- April 2019
- May 2019
- November 2019
Goals of this project:
- Improve upon the design blunders of the Melodicade Prototype #2 by moving all control inputs back to the deck top.
- Reduce complication further by removing or streamlining all unnecessary inputs.
- Remove the breath controller, and experiment instead with piezo sensors for expression level.
- Add outputs for serial DIN MIDI to allow for interoperability with more devices.
What was learned from this prototype:
- Piezo sensors work most of the time, but are not accurate enough for a finished product.
- With all of the meta keys, and the slightly unintuitive control layout, the control inputs are still a bit too complicated to use, especially without a cheat sheet.
- This was an amazing test bed for a number of new features that will carry forward into future designs.
- We're 90% of the way there, and the last 10% is definitely most of the work.
I was happy enough with this design to build a second device, and spent a good part of summer 2019 playing both of them. Having so much time on one design allowed for a number of software refinements that have made this both a fun instrument for playing by itself, and a useful tool for practicing with other instruments; features like a drone mode for helping keep proper intonation when playing my viola, a looper function to record and playback rhythm or harmonies for playing over, or even just quick access to a simple metronome.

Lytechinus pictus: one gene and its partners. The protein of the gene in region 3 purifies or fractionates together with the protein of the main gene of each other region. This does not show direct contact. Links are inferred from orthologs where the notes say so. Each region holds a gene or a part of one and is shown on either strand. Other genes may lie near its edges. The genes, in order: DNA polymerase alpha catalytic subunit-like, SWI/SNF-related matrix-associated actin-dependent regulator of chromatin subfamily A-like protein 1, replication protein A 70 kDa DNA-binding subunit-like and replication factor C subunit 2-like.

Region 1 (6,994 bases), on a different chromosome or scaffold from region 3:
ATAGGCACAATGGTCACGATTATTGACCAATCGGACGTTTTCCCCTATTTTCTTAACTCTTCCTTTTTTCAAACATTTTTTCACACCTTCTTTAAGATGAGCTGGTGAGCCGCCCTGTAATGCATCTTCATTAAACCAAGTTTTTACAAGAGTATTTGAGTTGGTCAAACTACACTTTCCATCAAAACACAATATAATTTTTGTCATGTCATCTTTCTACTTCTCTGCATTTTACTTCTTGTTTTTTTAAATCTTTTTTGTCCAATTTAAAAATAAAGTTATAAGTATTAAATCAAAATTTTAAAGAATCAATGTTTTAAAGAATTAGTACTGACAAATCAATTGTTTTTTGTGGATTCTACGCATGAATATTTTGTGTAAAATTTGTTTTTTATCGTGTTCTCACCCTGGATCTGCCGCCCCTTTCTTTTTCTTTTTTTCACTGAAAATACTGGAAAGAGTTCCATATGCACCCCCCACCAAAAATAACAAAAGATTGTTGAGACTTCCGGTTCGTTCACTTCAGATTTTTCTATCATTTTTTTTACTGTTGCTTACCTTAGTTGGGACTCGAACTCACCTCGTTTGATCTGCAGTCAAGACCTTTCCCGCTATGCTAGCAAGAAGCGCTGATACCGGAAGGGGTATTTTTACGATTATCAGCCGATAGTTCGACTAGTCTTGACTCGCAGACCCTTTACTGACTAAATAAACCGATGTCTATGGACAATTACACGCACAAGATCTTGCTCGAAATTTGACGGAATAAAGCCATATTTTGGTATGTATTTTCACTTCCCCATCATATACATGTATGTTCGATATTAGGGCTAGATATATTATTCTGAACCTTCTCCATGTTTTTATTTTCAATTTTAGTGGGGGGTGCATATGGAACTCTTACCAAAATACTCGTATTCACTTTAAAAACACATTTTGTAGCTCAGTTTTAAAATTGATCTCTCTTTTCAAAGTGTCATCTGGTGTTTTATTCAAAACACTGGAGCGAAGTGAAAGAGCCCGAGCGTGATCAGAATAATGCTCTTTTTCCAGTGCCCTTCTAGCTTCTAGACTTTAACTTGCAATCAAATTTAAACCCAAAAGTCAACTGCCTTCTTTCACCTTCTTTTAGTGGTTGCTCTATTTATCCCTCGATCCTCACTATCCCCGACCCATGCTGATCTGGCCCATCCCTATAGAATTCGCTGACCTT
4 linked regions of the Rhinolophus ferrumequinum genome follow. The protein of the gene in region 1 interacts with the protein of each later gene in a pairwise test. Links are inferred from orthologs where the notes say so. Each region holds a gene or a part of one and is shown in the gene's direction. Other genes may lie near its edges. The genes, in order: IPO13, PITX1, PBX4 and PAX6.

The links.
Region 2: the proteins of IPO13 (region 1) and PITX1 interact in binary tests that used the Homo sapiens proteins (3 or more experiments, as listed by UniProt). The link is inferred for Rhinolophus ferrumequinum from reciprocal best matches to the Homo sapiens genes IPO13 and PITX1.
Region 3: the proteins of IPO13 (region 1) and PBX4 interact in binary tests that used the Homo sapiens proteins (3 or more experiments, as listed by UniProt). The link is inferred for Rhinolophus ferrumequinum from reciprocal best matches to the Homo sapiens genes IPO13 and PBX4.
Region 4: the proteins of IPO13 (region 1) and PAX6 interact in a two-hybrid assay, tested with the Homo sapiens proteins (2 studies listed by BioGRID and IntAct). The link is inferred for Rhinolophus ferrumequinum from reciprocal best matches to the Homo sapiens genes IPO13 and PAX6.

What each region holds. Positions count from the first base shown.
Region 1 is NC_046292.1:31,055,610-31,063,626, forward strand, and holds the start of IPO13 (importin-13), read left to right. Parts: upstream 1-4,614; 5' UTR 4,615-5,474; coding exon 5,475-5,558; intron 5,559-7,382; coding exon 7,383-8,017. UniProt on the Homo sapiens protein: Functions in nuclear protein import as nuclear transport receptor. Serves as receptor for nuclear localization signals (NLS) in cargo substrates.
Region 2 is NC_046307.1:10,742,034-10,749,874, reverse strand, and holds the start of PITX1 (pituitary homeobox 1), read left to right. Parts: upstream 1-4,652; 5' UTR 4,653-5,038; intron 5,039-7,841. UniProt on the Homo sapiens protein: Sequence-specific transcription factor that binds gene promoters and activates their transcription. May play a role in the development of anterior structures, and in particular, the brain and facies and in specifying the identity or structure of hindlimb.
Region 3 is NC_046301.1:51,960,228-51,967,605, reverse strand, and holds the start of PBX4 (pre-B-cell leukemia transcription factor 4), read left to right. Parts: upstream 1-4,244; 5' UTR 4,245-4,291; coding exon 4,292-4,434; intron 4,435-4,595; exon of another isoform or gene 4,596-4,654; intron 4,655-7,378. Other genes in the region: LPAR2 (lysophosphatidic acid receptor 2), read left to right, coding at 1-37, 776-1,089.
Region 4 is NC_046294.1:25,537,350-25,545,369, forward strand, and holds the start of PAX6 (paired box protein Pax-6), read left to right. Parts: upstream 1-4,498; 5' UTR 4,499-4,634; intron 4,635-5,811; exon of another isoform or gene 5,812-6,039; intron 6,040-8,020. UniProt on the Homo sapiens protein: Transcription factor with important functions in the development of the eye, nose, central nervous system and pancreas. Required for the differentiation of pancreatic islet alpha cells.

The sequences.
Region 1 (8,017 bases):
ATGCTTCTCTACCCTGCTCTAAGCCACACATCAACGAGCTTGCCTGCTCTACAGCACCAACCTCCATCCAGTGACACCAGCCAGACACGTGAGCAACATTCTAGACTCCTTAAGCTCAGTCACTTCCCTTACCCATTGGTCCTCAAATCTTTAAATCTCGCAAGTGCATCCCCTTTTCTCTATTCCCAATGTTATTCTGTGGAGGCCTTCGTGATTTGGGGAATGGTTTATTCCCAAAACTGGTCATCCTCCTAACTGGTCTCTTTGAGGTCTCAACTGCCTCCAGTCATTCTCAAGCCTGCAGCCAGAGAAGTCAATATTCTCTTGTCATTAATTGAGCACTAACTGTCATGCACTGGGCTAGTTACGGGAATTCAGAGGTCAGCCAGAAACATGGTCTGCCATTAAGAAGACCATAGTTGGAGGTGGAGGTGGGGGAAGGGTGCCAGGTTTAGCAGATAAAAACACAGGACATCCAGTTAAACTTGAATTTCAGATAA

Part way through the summer, one of the devices had it's Arduino Due replaced with a Teensy 2.0. The paltry 2KB of SRAM severely limited the looper function (despite some creative efficiency improvements in the code), but the lower energy usage allows an iPad to bus-power the device making GarageBand a lot more portable, and the AVR microcontroller is unaffected by a particularly annoying bug in the MIDIUSB library that causes dropped notes on ARM devices like the Due.